Director: Yorgos Lanthimos
Writer: Yorgos Lanthimos, Efthimis Filippou
Producer: Ed Guiney, Yorgos Lanthimos
Stars: Colin Farrell, Nicole Kidman, Barry Keoghan, Raffey Cassidy, Sunny Suljic, Alicia Silverstone, Bill Camp
A heart surgeon hiding a tragic secret puts his family in danger when a troubled teenager turns his life upside down.
“The Killing of a Sacred Deer” unzips its coat slowly. The story chooses not to reveal much for quite some time, although a disquieting sense of unease develops straight out of the gate.
The first shot depicts a bloody human heart beating in a torso torn open on an operating table. Consider it a bold warning from director Yorgos Lanthimos that he demands attention, and he wants an unusual, confrontational sight in your face to instill a specific feeling from the start. Uncomfortable violin strains accompanying otherwise innocuous interactions between teen boy Martin and heart surgeon Steven provide another early clue that something intangible skews this unusual world strangely.
Martin and Steven have been having personal meetings for some time. Nothing outwardly out of the ordinary. It isn’t initially clear how the two of them connect, yet they regularly grab a bite, exchange small gifts, and eventually share dinners at each other’s houses with their respective families.
Then Martin starts coming around unannounced. He compels Steven to pay him more attention, stalks about the hospital where Steven works, and puts weird whispers into the ear of Steven’s daughter Kim.
What starts as an apparent father figure mentorship morphs into something macabre as Martin exploits a secret that manipulates Steven’s family in a threatening manner. Steven’s only way out may require murder, except his victim will have to be someone much closer to him than Martin.
“The Killing of a Sacred Deer,” which sounds like a forgotten giallo title, doesn’t take place in an ordinary reality. Movement occurs at 75% speed, like a slow swim without urgency even though a shark lurks somewhere in surrounding depths. This muted mood drinks in dreaminess, but the setting isn’t surreal.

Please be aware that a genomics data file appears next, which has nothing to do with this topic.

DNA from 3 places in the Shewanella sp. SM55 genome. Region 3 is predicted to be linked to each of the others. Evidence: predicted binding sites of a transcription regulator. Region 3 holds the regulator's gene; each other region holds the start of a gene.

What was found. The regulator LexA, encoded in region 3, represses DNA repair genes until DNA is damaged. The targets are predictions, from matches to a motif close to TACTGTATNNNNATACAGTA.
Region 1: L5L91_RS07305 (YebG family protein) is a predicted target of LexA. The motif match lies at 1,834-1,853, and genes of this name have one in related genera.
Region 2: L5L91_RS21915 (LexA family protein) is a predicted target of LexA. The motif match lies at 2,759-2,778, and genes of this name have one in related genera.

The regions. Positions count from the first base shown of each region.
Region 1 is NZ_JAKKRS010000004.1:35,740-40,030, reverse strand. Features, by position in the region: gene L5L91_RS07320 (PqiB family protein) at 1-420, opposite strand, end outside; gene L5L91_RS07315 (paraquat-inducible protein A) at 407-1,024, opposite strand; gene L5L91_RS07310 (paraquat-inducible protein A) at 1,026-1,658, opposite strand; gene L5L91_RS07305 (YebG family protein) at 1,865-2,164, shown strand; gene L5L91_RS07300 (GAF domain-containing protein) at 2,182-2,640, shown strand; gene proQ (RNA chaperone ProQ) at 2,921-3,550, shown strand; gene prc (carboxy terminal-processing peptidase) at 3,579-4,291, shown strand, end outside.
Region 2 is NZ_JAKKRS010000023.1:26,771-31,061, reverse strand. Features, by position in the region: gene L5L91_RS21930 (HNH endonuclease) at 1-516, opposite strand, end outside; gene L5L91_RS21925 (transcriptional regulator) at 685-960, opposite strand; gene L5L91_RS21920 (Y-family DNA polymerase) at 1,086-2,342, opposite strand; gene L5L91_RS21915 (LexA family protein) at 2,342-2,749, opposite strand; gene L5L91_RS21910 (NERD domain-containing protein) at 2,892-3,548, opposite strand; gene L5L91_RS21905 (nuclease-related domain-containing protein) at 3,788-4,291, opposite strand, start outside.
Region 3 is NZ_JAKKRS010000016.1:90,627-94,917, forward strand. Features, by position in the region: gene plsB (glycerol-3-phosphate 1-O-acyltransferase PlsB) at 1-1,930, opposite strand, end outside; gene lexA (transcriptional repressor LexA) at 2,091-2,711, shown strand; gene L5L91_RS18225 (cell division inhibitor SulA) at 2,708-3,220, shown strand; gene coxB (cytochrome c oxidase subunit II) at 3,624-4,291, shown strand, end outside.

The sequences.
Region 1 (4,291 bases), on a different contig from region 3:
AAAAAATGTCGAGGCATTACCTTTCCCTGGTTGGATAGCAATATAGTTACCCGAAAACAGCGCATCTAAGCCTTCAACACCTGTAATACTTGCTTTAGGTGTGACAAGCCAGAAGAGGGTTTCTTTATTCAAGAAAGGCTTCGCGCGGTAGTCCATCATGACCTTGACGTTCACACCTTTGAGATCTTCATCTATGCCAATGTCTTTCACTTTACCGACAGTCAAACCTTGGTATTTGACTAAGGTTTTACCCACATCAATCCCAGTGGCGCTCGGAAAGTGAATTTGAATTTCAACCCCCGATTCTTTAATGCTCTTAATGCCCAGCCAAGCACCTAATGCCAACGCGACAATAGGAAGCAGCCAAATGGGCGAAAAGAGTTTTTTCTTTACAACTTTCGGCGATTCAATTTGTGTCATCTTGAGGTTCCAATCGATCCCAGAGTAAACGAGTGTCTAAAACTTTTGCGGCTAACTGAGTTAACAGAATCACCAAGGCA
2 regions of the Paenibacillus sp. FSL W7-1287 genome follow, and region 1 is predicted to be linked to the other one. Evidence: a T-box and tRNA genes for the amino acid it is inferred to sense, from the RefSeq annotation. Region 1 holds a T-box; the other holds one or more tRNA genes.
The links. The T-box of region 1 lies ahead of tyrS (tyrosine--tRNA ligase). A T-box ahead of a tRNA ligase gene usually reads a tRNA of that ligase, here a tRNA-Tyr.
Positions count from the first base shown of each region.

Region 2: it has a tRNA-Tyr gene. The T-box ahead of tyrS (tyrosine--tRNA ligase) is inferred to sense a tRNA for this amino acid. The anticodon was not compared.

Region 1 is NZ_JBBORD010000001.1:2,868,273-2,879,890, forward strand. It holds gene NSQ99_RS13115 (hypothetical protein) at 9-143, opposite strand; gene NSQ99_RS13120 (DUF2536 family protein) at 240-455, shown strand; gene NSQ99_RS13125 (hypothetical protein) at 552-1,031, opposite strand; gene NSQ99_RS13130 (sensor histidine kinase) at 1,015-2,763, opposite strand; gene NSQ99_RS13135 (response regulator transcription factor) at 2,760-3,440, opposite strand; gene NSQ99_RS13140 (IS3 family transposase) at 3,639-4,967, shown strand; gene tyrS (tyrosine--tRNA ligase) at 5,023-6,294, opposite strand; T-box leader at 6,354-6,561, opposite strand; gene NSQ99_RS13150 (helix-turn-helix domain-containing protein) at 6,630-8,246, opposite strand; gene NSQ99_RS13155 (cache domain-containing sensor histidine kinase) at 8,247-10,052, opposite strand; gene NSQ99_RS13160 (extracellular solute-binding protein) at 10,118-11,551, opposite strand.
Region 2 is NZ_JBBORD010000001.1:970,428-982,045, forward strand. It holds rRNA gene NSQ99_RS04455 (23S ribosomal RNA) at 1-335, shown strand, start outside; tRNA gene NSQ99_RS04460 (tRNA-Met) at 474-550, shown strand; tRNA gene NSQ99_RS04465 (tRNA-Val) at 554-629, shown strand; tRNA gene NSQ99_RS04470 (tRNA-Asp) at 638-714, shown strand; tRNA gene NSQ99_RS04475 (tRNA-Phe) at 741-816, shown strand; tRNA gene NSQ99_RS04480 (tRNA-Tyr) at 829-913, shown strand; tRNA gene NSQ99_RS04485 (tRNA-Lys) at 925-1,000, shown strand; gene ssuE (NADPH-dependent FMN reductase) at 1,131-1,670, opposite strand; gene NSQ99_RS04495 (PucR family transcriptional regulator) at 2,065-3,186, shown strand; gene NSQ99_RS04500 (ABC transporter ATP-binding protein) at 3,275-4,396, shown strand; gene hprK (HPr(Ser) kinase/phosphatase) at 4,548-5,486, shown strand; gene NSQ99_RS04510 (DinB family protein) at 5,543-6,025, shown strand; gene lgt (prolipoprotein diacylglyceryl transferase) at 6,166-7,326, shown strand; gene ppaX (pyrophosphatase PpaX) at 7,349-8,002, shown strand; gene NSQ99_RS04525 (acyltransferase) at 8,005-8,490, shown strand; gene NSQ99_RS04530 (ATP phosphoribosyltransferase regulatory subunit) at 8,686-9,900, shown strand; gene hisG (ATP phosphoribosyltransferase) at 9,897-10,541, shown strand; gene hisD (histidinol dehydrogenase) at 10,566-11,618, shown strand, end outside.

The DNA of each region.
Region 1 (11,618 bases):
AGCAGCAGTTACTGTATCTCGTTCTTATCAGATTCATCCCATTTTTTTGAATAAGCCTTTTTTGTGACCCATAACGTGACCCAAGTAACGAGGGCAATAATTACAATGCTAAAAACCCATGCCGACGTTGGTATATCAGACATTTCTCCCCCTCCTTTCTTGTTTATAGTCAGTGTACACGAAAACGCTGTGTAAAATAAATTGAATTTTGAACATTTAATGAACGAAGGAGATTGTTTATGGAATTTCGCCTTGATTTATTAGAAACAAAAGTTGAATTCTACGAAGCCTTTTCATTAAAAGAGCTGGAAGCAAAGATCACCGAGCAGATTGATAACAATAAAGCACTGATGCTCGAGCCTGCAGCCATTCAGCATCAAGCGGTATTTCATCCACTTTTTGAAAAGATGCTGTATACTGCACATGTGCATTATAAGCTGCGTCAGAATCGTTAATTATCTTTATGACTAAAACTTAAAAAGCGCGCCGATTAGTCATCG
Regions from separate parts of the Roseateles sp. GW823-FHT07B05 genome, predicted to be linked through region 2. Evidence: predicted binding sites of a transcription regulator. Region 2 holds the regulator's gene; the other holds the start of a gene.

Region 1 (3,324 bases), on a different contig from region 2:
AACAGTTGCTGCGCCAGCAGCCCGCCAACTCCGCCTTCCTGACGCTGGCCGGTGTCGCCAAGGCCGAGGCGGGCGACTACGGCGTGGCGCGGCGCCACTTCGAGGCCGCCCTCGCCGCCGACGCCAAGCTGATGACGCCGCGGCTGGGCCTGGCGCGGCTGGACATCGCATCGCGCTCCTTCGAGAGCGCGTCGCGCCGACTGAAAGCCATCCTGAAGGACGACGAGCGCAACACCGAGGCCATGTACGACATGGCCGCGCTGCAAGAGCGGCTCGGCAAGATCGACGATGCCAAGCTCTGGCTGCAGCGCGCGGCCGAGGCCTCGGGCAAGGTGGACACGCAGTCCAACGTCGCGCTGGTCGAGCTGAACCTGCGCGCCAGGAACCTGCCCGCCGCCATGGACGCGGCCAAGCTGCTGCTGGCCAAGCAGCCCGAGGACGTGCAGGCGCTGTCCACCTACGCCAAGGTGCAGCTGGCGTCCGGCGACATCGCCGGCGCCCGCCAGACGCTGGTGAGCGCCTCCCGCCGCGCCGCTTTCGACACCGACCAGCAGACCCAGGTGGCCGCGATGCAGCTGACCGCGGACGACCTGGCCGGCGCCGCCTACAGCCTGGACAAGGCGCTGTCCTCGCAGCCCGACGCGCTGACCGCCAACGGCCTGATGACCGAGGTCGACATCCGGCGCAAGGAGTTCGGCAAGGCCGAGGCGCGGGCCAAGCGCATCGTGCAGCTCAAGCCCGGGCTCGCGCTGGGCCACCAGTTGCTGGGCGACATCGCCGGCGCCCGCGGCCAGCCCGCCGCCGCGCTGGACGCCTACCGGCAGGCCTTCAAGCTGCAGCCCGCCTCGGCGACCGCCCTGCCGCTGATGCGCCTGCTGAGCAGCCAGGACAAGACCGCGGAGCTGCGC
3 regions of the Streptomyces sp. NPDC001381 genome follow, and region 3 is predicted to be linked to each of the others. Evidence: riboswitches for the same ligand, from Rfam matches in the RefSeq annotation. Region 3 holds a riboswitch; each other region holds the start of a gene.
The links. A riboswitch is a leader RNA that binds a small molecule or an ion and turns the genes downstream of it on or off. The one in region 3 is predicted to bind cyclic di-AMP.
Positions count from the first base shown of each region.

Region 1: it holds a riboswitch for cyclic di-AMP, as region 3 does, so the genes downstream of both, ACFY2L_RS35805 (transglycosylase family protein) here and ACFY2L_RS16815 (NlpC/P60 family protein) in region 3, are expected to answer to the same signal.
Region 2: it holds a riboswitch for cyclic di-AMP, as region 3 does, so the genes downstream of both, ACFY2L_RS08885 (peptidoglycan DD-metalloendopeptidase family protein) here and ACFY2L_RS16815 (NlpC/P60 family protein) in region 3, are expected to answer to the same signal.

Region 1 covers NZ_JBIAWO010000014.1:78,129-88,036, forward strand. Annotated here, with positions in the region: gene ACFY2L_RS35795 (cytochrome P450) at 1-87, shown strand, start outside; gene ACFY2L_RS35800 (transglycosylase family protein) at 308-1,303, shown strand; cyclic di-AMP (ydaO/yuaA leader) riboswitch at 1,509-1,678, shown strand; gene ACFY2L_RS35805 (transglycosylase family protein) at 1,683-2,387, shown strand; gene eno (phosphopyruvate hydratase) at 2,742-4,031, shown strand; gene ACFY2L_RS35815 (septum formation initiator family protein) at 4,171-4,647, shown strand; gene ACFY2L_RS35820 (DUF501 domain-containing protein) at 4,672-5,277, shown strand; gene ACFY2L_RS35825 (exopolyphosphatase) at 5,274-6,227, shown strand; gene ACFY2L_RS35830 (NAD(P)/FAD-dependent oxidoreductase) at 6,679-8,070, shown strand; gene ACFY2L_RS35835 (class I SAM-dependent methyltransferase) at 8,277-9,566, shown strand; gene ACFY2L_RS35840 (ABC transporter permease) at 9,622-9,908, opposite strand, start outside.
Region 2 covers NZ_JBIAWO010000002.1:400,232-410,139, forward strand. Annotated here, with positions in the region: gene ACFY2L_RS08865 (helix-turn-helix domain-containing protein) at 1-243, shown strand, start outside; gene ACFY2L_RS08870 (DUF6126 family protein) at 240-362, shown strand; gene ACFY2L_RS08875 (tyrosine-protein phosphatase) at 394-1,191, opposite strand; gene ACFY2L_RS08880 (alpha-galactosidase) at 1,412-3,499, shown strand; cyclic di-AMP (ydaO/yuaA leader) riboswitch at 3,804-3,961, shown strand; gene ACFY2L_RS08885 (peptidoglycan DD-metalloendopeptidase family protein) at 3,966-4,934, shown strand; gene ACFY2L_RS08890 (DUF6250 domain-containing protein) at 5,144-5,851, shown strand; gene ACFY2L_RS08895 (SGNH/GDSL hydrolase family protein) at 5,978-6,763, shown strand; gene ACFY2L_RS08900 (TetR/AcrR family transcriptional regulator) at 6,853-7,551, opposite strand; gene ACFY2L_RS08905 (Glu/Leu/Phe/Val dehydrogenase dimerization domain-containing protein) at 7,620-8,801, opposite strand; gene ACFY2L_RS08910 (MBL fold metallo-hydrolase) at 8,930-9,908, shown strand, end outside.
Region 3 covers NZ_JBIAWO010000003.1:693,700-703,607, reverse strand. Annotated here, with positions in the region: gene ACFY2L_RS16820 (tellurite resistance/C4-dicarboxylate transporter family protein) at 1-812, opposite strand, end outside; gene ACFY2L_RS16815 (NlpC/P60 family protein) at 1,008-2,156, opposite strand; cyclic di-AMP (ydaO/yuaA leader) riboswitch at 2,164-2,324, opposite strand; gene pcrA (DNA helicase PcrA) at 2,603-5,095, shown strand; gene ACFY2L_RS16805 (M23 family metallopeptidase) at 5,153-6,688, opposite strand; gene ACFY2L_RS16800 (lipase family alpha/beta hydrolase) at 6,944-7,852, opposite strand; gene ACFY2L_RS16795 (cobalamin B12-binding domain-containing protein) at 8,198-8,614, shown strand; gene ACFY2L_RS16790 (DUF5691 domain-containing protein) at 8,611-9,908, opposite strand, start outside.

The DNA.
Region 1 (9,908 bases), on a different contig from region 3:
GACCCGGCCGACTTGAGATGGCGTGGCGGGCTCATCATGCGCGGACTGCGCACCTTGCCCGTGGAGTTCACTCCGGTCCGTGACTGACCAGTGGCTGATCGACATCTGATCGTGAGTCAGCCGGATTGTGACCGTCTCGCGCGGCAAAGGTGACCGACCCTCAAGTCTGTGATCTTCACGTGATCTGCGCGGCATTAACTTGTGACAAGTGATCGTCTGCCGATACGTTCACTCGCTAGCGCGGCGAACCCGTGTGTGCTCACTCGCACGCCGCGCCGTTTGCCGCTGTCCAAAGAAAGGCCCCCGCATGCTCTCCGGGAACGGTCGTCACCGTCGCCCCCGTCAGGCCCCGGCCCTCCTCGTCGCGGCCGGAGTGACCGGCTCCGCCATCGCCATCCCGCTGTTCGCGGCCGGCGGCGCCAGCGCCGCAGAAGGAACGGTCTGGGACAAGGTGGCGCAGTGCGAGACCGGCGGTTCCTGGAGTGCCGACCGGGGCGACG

People speak clinically, not in vacant monotones, yet still like entranced automatons. Whether talking about a teen daughter’s recent menstruation or discussing how much hair someone has in his armpits, no amount of matter-of-fact bluntness seems out of line for anyone. Casual conversations about leather watchbands versus metal ones or parental reminders to water plants compose additional building blocks for bizarre banality.
Fog should be clearing by now regarding what form of feeling the film intends to establish. “The Killing of a Sacred Deer” patiently tiptoes through a full 50 minutes before entering more typical thriller territory, as it doesn’t aim to entertain in the way its setup might suggest. The movie doubles as an art piece too, which is where it draws a dividing line between those hypnotized by the unconsciously chilly air and those put off by Yorgos Lanthimos’ auteur ambling.
More literal, logic-minded viewers may stub mental toes wondering how the film’s fiction functions. How did Martin discover what he knows? How does Martin pull off his plan? Answers are unavailable. Lanthimos’ script, co-written by Efthimis Filippou, roots itself in rules where rationality doesn’t drive motivations, either for the characters or for the movie. Scenes explore thematic spaces as opposed to purely narrative ones.
When that traditional psychological suspense turn is taken, intrigue really ramps up. Frustration fills the imagination as fast as Steven’s mind maddens. Martin moves from awkward outcast to impenetrable enigma, and the inability to see inside his head fuels intellectual tension in tune with the tone. Barry Keoghan deserves incredible acclaim for his engaging performance as a quietly conflicting personality tugging sympathy with one hand and enmity with the other.
As an exercise in methodically constructed dread, “The Killing of a Sacred Deer” is effective and affecting. However, identifying its purpose beyond being an experiment in unsettled ambiance remains an ambiguous objective. Substance isn’t in the story; it’s in the texture. And without such richness enabling onscreen actions, hollow mood alone cannot completely satisfy.
Despite being gripping, emptiness inside individual pieces leaves one wondering what the overall experience is worth. Peeling back layers reveals a strange obsession with male masturbation, cold interpersonal behaviors, and distant characterizations without emotional attachments. The movie wants to induce discomfort, and does. But that sensation only goes so far, because obtuse artistry behind it doesn’t let the impact linger.
Is it enough for a movie to push, pull, and prod, even if you ultimately don’t move anywhere? “The Killing of a Sacred Deer” possesses the ability to do those first three p’s. How far it can alter your position past that comes down to personal disposition for dipping in disordered darkness.
Review Score: 55